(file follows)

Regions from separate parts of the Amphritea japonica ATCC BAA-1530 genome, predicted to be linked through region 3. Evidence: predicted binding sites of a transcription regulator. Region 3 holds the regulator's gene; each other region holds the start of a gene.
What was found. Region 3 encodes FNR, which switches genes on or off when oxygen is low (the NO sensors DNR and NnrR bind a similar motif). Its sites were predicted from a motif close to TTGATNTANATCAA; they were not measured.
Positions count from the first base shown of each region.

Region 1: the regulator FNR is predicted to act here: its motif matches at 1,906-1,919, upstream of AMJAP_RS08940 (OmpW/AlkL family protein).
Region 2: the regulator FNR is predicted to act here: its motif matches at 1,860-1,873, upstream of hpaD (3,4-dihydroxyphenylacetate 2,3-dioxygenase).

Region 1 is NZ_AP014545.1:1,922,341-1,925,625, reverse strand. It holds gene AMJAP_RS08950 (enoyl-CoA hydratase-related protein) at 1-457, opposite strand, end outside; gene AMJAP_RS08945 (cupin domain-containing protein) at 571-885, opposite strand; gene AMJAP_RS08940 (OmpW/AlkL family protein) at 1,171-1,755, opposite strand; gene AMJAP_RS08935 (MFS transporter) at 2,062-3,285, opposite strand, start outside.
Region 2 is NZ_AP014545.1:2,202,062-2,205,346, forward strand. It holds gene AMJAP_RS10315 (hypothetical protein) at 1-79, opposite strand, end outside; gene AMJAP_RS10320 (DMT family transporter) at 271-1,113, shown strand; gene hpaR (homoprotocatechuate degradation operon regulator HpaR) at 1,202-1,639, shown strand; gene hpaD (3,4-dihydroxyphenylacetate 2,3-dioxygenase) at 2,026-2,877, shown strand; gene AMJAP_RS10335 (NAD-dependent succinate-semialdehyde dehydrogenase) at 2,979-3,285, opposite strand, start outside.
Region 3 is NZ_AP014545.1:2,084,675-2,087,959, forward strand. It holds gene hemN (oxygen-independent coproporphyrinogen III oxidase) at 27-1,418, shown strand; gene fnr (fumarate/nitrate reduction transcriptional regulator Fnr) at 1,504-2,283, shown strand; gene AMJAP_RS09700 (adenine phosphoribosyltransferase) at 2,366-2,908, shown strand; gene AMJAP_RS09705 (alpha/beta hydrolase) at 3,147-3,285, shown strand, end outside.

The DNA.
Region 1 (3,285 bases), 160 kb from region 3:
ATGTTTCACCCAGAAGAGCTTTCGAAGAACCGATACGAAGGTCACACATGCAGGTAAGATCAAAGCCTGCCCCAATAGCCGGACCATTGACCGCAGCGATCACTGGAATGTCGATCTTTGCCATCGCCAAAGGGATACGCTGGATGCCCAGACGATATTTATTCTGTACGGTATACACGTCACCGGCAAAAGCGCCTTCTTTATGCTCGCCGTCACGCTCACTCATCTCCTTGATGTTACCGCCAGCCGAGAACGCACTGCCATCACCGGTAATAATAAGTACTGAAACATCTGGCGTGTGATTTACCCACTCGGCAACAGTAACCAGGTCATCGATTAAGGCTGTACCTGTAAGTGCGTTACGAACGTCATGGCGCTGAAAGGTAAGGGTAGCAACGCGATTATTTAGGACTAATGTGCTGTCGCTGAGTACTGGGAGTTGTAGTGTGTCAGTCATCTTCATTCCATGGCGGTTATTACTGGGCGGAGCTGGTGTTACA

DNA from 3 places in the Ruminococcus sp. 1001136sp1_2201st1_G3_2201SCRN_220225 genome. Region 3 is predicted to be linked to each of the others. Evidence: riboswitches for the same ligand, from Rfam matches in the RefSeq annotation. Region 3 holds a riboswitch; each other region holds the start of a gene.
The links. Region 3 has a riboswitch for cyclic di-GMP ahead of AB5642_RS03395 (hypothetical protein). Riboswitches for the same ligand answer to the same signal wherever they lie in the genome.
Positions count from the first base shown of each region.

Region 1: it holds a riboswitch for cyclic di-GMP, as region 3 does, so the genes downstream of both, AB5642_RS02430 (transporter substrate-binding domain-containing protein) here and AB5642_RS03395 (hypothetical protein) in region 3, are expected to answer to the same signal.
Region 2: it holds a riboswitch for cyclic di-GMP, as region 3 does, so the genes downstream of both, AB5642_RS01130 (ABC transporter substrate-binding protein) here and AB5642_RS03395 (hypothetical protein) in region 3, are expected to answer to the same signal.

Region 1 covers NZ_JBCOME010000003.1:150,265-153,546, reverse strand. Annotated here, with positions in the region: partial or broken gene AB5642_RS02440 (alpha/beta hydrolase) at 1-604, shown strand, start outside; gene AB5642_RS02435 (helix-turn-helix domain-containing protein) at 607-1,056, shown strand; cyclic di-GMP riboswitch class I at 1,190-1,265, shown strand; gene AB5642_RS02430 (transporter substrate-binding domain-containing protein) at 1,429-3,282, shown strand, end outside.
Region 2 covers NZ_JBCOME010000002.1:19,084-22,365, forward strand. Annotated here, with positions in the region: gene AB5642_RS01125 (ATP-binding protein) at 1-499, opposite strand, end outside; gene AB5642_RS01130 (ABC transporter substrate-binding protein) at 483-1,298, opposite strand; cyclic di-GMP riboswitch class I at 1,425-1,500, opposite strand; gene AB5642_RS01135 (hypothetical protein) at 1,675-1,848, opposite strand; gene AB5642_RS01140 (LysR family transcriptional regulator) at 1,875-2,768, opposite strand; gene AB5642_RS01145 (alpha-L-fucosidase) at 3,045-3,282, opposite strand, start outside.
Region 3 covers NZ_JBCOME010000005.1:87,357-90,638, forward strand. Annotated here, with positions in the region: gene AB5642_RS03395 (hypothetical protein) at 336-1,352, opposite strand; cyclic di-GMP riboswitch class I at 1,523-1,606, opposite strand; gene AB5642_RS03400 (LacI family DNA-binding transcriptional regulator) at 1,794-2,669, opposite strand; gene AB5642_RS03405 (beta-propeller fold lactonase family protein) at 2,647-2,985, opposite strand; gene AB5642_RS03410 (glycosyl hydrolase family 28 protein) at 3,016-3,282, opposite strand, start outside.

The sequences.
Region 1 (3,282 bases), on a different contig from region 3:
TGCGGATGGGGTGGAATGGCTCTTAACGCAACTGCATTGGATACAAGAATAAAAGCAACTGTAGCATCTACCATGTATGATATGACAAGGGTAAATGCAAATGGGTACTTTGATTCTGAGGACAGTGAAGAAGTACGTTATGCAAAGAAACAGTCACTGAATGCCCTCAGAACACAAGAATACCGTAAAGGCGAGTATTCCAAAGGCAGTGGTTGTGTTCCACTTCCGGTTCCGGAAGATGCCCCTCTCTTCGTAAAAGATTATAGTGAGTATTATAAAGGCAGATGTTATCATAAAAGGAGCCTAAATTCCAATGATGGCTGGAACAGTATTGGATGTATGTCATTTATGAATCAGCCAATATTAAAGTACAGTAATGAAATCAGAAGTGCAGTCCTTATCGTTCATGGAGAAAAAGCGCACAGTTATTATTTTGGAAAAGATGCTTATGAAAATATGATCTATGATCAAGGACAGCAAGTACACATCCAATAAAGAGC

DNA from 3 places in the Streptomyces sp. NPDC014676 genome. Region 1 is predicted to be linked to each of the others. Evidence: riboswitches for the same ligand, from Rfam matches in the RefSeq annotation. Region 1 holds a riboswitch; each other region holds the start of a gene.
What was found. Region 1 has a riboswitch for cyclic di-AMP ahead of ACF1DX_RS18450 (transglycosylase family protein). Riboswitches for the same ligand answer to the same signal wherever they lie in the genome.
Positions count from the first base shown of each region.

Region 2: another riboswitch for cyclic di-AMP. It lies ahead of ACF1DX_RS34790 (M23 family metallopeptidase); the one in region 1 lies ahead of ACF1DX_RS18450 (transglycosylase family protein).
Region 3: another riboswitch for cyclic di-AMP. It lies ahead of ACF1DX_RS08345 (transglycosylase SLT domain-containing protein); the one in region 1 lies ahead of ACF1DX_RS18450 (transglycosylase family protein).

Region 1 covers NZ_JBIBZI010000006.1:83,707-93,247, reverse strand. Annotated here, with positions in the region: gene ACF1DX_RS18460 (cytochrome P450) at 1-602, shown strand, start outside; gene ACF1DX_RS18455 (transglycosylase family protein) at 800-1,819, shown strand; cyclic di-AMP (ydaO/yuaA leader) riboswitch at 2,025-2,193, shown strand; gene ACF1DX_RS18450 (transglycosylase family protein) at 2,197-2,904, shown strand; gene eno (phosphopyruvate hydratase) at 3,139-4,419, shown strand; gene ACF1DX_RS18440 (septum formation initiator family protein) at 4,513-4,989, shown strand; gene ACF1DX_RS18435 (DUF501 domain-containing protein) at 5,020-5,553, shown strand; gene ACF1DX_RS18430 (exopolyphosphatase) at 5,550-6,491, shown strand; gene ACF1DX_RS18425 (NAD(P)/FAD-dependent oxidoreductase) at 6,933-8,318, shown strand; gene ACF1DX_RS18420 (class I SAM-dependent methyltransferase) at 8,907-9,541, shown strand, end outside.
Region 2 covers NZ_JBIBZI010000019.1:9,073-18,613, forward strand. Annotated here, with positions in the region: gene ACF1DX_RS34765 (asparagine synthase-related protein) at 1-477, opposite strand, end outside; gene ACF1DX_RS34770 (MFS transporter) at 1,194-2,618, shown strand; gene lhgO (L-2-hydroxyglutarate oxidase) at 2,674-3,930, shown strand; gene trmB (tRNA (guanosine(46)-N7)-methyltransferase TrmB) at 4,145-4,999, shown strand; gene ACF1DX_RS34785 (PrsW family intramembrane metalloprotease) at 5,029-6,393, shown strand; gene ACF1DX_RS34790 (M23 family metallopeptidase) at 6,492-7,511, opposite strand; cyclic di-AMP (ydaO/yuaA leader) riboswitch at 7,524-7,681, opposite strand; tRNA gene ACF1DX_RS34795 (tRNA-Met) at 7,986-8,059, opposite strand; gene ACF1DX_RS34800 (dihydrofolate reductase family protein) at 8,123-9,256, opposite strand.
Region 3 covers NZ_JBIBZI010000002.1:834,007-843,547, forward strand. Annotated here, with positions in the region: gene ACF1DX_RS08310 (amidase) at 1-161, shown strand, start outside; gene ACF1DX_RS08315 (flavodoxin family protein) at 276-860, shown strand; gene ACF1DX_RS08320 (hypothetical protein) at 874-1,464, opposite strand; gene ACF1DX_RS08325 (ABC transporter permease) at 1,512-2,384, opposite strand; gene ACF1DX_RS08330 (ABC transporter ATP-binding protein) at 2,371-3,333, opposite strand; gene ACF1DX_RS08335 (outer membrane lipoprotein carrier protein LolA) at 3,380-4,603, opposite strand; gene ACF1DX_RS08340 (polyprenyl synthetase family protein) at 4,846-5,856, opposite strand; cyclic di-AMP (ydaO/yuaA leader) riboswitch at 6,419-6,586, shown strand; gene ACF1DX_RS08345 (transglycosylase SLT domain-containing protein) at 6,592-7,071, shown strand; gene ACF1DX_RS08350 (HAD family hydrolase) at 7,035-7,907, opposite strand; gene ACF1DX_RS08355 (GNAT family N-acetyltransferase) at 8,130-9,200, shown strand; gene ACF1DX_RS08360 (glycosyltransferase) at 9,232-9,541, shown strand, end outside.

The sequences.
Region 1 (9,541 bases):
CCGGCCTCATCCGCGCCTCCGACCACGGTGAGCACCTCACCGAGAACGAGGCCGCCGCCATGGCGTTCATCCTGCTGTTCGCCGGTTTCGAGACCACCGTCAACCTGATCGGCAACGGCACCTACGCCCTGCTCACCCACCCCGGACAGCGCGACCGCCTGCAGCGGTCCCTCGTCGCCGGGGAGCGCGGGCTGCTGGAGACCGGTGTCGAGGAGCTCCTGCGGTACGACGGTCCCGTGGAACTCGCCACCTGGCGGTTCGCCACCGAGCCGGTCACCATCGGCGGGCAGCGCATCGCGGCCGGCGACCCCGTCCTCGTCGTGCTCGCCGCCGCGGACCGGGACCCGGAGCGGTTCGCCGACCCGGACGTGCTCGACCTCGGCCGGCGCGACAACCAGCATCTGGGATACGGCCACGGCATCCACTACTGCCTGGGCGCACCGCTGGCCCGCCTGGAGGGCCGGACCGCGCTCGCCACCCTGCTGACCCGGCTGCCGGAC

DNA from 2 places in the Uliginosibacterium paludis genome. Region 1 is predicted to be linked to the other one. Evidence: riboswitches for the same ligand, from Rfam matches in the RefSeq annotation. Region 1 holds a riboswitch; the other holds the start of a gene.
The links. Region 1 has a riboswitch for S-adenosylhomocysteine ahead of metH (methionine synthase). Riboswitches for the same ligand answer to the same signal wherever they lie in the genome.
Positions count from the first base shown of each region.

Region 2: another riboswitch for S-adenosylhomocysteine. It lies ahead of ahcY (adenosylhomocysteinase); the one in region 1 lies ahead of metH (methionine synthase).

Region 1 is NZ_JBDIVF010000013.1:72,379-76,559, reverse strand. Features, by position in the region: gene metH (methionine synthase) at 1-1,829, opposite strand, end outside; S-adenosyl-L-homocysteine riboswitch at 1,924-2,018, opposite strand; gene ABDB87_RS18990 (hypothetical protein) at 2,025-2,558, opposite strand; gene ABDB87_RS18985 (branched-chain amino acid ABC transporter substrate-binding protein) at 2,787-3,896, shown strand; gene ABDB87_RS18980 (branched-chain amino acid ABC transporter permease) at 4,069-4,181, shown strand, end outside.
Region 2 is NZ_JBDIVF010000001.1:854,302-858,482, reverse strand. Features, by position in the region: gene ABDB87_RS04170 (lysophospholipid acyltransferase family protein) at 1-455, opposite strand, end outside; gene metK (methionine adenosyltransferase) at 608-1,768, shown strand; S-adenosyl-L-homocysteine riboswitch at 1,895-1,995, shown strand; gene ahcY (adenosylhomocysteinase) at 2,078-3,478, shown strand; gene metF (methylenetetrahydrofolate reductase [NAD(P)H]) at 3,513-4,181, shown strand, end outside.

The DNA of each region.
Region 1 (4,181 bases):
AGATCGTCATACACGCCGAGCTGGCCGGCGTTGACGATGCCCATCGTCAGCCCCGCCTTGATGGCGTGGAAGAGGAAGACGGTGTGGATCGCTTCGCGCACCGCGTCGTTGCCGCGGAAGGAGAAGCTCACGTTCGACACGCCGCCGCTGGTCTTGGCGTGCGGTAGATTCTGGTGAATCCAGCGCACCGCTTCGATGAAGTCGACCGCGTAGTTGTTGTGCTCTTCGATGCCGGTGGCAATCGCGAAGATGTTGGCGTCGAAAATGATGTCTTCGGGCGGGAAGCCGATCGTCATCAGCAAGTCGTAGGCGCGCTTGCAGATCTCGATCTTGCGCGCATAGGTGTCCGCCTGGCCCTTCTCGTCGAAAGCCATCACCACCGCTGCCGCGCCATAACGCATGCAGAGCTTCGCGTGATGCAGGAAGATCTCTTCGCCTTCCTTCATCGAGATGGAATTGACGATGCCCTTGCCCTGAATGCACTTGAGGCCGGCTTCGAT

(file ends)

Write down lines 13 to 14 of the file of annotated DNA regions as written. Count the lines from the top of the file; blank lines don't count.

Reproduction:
The links. Region 3 has a riboswitch for cyclic di-GMP ahead of AB5642_RS03395 (hypothetical protein). Riboswitches for the same ligand answer to the same signal wherever they lie in the genome.
Positions count from the first base shown of each region.